In accordance with another important feature of my invention, two further voltage dividers 16, 17 and 18, 19 have the junctions of their resistors connected to Zener diode 13 by way of respective rectifying diodes 14 and 15 in bucking relationship therewith. Voltage divider 16, 17 lies between bus bar 51 and neutral wire N; with the magnitude of resistor 16 substantially exceeding that of resistor 17, the voltage of their junction is normally low so as to prevent a breakdown of Zener diode 13. If, however, neutral wire N becomes disconnected from the low-voltage terminal of the power supply or through a circuit imbalance acquires an excessive potential with reference to ground, the voltage of that wire rises sufficiently to fire the thyristor 8. In an analogous manner, voltage divider 18, 19 lies between bus bar 51 and ground lead G, the magnitude of resistor 18 being also much greater than that of resistor 19. When ground is lost, the voltage of wire G rises and Zener diode 13 breaks down to fire the thyristor 8.
Any accidental reversal of the connections of wires L and N also raises the voltage at the junction point of resistors 16 and 17, causing conduction of thyristor 8 and consequent opening of circuit breaker 6. It should be noted, however, that in this instance the thyristor draws its anode current through diode 2 from wire N, rather than through diode 1 from wire L as in the aforedescribed instances, the circuit being completed through diode 4 to ground rather than through diodes 3 and 4 to neutral and ground as in other cases.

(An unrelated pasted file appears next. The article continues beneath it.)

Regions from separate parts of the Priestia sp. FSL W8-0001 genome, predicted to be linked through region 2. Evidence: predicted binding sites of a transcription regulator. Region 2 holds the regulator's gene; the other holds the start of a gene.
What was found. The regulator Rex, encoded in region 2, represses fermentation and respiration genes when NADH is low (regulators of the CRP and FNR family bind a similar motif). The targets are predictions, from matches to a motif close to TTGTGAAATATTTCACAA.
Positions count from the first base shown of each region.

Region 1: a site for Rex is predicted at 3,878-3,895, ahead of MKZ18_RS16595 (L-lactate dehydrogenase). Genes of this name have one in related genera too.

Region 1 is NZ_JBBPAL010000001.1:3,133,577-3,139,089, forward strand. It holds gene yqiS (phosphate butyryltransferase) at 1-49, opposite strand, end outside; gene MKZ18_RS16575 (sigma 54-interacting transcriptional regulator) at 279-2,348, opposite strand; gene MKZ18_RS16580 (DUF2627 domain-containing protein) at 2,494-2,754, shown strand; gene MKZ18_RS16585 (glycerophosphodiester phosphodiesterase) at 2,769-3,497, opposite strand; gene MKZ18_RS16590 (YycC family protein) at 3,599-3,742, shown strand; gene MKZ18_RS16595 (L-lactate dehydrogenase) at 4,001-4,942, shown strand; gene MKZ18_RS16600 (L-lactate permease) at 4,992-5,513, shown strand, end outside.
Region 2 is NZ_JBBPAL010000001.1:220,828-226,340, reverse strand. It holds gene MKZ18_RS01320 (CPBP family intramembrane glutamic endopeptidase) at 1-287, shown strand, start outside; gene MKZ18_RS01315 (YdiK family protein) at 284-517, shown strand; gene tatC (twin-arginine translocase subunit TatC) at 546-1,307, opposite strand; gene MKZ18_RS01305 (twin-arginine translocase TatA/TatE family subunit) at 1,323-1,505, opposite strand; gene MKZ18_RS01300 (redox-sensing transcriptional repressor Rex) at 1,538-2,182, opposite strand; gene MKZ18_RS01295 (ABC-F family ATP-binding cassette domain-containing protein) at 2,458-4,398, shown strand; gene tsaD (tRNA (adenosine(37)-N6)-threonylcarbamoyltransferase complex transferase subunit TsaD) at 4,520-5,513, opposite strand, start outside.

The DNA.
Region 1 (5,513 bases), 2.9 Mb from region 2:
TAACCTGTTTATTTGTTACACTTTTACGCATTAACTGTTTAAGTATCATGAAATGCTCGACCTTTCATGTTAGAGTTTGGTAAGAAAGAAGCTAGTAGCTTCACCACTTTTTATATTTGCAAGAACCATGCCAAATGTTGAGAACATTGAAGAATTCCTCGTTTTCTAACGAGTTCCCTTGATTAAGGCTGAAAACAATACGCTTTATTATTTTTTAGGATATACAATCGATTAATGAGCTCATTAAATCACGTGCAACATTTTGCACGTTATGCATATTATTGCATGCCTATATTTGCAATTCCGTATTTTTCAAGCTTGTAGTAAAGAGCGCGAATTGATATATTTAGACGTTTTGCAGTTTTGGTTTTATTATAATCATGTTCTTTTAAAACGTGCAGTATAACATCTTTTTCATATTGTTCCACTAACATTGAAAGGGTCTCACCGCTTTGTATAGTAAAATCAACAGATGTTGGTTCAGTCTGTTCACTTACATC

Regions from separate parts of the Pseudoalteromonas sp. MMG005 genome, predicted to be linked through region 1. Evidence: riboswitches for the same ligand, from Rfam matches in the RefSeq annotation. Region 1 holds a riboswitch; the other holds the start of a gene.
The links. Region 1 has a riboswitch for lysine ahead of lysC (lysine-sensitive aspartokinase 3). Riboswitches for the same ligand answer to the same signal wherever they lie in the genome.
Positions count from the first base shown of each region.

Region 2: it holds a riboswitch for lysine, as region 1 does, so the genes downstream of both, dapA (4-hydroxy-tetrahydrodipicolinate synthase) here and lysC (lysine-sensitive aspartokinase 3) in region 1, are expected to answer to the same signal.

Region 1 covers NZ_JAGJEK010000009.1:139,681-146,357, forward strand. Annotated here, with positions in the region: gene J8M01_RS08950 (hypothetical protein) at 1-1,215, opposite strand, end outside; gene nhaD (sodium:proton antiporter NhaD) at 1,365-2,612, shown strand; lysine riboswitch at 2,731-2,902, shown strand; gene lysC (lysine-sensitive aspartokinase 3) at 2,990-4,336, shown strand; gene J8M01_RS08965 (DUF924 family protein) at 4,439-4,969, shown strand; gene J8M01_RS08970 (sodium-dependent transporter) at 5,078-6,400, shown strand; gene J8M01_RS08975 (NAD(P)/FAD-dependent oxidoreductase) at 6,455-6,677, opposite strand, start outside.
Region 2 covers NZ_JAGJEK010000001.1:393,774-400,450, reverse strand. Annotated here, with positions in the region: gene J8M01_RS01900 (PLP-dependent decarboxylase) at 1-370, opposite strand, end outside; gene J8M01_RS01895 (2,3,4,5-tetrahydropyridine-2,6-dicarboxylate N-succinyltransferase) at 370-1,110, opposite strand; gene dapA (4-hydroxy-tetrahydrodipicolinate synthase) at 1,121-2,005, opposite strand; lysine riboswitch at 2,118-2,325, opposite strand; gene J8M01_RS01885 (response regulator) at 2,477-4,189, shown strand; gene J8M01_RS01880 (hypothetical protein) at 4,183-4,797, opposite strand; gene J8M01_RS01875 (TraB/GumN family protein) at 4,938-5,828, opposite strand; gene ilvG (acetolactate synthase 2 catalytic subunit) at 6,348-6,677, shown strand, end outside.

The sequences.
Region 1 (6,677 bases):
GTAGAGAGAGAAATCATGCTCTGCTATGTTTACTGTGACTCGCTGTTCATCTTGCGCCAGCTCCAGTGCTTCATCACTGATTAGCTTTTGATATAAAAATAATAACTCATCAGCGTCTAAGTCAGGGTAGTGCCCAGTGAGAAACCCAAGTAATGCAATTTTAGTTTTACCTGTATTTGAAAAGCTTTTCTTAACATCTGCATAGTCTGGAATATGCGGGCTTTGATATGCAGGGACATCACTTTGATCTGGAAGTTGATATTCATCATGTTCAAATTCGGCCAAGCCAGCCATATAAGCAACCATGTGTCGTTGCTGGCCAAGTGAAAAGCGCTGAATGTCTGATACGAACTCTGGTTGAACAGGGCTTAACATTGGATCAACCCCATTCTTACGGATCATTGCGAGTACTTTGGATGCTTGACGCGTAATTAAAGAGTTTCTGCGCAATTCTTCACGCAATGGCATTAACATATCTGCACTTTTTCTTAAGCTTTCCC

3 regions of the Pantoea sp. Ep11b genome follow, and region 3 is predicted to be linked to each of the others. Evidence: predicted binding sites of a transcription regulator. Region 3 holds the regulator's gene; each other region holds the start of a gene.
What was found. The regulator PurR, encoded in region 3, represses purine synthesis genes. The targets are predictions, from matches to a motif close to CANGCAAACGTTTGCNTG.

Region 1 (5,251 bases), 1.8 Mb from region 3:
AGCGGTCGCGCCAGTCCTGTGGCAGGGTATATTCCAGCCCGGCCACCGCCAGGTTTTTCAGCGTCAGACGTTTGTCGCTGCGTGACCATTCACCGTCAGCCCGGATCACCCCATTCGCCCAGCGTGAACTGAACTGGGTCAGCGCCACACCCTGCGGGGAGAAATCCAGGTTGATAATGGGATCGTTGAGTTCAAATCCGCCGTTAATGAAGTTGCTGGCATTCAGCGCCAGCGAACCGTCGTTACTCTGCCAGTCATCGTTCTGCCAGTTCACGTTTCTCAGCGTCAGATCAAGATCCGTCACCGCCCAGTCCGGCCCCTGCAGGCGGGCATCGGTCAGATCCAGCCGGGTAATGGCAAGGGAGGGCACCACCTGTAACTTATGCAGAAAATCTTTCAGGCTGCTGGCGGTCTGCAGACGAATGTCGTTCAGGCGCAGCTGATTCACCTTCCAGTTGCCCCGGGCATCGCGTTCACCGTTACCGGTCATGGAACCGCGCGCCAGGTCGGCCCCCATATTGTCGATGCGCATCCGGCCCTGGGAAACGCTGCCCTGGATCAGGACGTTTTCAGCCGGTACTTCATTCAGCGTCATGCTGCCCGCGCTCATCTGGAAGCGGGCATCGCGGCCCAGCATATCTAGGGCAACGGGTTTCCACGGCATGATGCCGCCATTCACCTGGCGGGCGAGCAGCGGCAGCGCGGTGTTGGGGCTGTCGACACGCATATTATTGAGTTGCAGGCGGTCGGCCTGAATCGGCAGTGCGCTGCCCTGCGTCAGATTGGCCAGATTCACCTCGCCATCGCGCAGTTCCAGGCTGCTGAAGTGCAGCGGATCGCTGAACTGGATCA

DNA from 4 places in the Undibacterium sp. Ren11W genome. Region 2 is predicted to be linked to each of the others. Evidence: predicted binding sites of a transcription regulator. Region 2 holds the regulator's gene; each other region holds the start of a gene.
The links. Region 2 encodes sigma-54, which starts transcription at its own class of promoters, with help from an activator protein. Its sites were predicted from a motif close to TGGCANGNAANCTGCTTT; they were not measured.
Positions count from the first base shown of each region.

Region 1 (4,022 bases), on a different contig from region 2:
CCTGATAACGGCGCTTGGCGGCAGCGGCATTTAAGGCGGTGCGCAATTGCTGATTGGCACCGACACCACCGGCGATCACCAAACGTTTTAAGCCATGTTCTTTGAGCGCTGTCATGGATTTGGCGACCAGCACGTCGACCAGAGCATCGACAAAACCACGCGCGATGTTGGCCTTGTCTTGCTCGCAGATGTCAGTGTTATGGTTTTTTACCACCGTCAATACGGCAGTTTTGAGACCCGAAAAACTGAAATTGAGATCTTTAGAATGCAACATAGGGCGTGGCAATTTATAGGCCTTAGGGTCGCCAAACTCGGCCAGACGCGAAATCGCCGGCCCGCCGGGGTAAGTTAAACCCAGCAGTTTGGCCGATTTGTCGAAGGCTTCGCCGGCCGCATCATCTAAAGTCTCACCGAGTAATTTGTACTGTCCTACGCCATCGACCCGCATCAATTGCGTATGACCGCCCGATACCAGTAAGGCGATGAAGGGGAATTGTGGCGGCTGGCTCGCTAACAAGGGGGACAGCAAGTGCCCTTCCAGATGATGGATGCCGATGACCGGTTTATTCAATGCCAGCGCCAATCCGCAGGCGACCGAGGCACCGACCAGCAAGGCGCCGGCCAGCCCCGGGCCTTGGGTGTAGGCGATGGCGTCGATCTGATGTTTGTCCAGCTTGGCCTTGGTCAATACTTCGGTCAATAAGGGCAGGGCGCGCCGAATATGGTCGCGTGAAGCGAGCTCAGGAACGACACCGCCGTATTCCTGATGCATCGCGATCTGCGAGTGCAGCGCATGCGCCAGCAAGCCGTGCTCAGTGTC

Other elements shown in FIG. 1 include a signal light 40, preferably in the form of a flashing red neon lamp, which is connected across circuit breaker 6 in series with a resistor 42 and in shunt with a capacitor 43 in order to indicate the open-circuit condition in the event of a malfunction. Another lamp 41 (green), connected in series with a resistor 46 across wires L and N, indicates a normal operating condition. A further flashing neon lamp 47 can be connected by a test switch 48 across wires N and G, in series with a resistor 49, to indicate an excessive voltage on wire N even before the load Z is turned on by closure of a master switch 50.